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Consider the above figure:

Why the search is conducted to the red boxed area in the figure. while the actual route of Flight MH 370 is the green line.

The last known position is on the flight path, then

Why not search on East/South China Sea & Bay of Bengal ?

  • 3
    $\begingroup$ because radar says it deviated from the flightpath and turned around to somewhere in the red box $\endgroup$ Jul 26, 2014 at 12:58

1 Answer 1


The initial search efforts did indeed take place in the South China Sea.

Interest moved to the Bay of Bengal after new evidence from military radar surveillance showed that the aircraft had turned west across the Malaysian Peninsula after contact was lost over the South China Sea. It took some time for this evidence to surface because the performance and capabilities of military radar systems are usually closely kept secrets -- presumably a lot of people in the military hierarchies had to sign off on releasing it.

Later still, additional analysis pointed to an area in the south Indian Ocean. It turned out that a single communication system aboard the plane had kept working for many hours after the South China Sea loss-of-contact. This is a satellite-based system that is usually used for routine maintenance messages, not for navigation or accident investigation. It took many weeks to get from "the plane was still alive for many hours" to "it went to the south Indian Ocean", through clever and painstaking analysis of data that the satellite company had originally collected for the purpose of tracking the health and performance of the satellite itself, rather than as a way to locate planes.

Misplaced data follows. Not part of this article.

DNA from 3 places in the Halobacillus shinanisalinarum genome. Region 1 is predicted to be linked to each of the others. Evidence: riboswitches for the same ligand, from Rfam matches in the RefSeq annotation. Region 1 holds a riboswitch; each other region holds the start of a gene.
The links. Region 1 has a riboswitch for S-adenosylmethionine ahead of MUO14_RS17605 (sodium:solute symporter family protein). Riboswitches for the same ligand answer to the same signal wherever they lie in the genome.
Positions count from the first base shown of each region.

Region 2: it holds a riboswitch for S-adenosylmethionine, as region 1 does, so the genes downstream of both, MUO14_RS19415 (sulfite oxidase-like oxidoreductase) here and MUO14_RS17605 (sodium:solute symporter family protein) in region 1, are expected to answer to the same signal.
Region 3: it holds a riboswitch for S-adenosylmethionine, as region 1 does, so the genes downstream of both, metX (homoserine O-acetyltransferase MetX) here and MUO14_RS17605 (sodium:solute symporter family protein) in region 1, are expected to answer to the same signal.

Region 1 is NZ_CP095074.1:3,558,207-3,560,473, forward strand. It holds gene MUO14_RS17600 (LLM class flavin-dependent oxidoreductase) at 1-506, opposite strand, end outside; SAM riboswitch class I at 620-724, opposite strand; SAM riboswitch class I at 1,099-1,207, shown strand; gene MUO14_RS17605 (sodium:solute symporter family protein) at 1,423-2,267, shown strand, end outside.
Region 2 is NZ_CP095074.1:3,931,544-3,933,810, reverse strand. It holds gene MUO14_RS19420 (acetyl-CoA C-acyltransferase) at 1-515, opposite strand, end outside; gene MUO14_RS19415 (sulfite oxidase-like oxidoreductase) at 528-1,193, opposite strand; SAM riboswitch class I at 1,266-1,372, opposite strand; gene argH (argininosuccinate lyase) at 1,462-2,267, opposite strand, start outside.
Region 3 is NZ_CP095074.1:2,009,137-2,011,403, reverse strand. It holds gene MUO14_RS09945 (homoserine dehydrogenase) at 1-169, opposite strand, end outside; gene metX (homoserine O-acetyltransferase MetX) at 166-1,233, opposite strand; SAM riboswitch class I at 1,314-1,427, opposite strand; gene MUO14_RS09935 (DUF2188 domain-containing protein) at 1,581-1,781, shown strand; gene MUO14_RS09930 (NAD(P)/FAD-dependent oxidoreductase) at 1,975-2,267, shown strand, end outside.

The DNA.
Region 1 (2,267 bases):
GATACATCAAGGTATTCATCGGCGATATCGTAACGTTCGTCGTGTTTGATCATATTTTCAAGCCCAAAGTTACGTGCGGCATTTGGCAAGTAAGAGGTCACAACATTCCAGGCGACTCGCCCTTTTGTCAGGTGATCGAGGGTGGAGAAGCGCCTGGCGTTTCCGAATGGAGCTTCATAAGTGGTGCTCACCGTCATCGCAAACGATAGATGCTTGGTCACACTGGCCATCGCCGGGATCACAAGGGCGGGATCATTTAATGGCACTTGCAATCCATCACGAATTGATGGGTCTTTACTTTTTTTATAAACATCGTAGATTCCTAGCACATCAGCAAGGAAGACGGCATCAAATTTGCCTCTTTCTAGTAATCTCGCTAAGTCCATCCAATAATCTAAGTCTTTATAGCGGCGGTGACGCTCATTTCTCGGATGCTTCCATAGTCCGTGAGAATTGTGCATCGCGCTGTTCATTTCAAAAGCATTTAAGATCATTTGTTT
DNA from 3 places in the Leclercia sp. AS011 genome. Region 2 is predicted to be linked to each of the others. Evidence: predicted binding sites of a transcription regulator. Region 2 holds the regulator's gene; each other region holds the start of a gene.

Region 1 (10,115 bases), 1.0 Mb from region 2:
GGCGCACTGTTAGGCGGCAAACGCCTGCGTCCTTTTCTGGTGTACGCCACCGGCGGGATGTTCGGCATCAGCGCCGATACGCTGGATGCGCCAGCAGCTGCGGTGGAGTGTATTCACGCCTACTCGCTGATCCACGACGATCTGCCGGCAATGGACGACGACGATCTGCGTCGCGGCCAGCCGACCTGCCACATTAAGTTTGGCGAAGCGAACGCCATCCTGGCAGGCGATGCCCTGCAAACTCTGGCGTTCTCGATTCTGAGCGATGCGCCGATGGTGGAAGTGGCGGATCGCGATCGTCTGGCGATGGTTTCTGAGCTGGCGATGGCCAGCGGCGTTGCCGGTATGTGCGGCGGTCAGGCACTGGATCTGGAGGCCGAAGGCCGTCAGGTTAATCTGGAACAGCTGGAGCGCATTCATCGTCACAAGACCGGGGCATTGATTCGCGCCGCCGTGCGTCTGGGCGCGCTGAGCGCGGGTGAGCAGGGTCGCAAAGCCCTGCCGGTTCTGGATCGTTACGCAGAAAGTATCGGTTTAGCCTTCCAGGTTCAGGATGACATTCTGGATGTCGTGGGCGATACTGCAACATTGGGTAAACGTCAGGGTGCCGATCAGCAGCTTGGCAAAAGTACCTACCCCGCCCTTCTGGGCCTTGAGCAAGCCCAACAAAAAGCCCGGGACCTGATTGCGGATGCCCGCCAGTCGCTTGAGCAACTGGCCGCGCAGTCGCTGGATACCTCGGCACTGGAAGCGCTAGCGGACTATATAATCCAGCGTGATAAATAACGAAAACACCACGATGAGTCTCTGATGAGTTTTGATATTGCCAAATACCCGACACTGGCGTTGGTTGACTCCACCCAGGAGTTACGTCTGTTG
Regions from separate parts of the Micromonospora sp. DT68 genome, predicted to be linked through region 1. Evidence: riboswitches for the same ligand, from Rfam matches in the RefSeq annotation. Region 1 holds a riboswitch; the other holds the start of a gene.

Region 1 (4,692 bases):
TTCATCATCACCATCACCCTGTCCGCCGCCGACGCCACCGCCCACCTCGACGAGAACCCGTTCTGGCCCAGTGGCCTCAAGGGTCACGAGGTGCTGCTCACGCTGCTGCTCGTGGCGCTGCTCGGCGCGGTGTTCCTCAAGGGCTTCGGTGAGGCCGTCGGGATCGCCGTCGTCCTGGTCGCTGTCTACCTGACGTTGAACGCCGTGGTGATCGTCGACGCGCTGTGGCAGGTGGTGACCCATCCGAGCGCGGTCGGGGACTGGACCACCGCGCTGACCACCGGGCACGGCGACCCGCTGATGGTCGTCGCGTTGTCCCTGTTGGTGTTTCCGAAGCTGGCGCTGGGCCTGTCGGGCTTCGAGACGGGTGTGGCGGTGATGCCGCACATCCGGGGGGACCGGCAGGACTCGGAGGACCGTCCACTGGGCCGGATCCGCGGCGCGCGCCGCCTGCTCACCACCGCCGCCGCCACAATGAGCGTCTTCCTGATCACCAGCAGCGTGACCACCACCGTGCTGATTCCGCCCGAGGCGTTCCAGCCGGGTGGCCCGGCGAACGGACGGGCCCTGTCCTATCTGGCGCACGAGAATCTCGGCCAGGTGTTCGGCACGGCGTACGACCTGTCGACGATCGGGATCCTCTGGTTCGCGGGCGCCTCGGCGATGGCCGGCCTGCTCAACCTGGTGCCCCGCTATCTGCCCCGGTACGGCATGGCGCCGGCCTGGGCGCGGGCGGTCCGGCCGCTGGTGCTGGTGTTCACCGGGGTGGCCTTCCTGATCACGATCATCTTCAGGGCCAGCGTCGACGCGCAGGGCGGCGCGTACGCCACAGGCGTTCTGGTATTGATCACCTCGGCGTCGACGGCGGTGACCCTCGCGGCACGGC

Part of the information used was how long it took for the aircraft to respond to the satellite each time it checked in (which gave the distance from the satellite to the aircraft at that time), plus minor variations in the RF frequency the aircraft responded at (which combines to give some information about its heading and velocity). The current search areas are the result of that information combined with "reasonable assumptions" about which speed the aircraft was cruising at during this period.

For some time the best analysis of the satellite data could only say that the last contact must have been either in the south Indian Ocean or somewhere around Afghanistan, but the "northern corridor" was later excluded by more detailed analysis. (It was never considered very likely, since it was much harder to imagine how the plane could stay undetected over land, where it ought to have been in view of many primary radar systems than over the ocean, outside of direct radar coverage).

  • 3
    $\begingroup$ In particular, the northern corridor pretty much required flying across the India-Pakistan border, and there's no way something as large as an airplane can cross that border undetected. $\endgroup$
    – Mark
    Jul 27, 2014 at 5:46

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